Michigan’s Estates and Protected Individuals Code, Public Act 386
History: 1998, Act 386, Eff. Apr. 1, 2000
A brief description of EPIC and Proposed Amendment, Michigan House Bill No. 4331
WHAT IS EPIC?
The Estates and Protected Individuals Code governs the affairs and estates of protected persons and the administration of estates of deceased– over which probate courts have jurisdiction. It was created to “codify, revise, consolidate, and classify aspects of” all Michigan laws that influence matters in these areas. It replaces some Acts and parts of other others; in specific instances, EPIC defers itself to a Michigan Court Rule. In other words, IT IS THE SUPREME LAW CONCERNING GUARDIANSHIP AND CONSERVATORSHIP IN MICHIGAN, drawing other laws into a package for comprehensive reference.
EPIC is 153 pages long, divided into eight sections; first section defines terms, general provisions and court jurisdiction. The Division concerning Guardianships and Conservatorships is ARTICLE V - PROTECTION OF AN INDIVIDUAL UNDER DISABILITY AND HIS OR HER PROPERTY (700.5101...700.5520). Rules are specific; to the fair-minded, they are sensible and easily understood. (I recently wrote a letter to Michigan’s Judicial Tenure Commission and mentioned what I thought about the law.) 1Extract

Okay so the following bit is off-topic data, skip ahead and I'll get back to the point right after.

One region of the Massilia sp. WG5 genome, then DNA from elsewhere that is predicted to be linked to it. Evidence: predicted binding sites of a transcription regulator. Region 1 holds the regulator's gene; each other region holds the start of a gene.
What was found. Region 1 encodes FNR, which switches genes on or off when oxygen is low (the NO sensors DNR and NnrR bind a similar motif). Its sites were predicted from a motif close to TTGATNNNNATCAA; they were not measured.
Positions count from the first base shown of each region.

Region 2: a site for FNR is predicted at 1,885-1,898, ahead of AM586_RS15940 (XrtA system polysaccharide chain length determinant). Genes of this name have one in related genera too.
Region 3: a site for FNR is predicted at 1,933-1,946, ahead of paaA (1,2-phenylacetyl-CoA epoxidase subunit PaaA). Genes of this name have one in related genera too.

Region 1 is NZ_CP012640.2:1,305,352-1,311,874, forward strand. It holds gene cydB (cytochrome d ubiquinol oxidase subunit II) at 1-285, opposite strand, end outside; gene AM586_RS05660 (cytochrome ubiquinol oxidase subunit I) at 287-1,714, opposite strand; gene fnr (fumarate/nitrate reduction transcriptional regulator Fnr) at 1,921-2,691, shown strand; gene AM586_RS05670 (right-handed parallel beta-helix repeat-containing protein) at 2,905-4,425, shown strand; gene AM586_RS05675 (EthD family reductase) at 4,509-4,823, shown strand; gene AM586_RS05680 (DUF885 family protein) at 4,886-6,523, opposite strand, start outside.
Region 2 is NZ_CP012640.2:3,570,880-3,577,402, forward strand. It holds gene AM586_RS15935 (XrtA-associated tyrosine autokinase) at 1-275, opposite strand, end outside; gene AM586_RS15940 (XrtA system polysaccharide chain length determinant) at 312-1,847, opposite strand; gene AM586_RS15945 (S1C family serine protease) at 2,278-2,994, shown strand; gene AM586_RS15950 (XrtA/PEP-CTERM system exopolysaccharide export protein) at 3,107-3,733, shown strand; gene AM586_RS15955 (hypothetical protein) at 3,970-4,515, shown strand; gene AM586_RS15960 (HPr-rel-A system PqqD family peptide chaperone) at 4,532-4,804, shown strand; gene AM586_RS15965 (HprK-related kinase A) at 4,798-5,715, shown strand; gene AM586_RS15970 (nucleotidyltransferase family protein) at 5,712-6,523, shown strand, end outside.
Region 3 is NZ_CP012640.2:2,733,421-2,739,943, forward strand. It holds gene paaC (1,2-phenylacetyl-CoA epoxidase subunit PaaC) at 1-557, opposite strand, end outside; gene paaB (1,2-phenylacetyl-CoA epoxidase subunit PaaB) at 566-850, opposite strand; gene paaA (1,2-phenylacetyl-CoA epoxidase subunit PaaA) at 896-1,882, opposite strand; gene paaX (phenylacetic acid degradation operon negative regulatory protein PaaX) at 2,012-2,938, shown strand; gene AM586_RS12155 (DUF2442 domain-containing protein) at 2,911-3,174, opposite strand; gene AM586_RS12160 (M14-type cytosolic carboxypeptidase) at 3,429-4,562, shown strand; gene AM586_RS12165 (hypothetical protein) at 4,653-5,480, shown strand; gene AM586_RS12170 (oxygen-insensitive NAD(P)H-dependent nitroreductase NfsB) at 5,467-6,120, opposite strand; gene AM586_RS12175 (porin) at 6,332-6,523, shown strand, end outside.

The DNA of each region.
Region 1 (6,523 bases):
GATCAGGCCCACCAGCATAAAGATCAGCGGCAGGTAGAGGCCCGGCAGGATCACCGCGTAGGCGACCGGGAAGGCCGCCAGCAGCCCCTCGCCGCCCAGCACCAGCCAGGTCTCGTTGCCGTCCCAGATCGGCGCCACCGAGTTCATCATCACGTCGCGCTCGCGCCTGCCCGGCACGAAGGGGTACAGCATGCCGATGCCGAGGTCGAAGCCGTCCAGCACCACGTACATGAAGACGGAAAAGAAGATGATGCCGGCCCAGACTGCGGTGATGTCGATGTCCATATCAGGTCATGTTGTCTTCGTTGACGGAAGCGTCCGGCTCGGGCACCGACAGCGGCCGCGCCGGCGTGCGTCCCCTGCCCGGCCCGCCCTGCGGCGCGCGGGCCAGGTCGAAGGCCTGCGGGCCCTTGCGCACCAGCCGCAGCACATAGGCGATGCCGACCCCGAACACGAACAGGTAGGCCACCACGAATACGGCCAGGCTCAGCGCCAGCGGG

From personal experience and research, it appears that respectable probate/civil court administrators and judges in Michigan have standardized court administration and proceedings to enforce EPIC’s rules. Everything from filing systems to petition procedures are mandated by this law. Some judges are considered ‘experts’ on EPIC. However, there are ‘renegade’ courts in Michigan – such as in Wayne, Oakland and Macomb counties (around Detroit), often referred to as “bad boy networks” or similar, where disregard of EPIC is conspicuously blatant among judges and attorneys.
WHO KNOWS ABOUT EPIC?
Not too many people in Michigan. Estate planning attorneys do. It is the essential handbook for Registered/Certified (“Public”) Guardians and Pro Se Litigants in guardianship proceedings and care of a ‘ward’ (person for whom a guardian has been appointed). Probate judges, court attorneys & administrators should know it like they know their toothbrushes, but this might not be evident. Of attorneys practicing outside its areas of government, probably few know about or access the law. Most of the Public, including many people who are involved in probate matters, do not know that EPIC exists.
GUARDIANSHIP IN MICHIGAN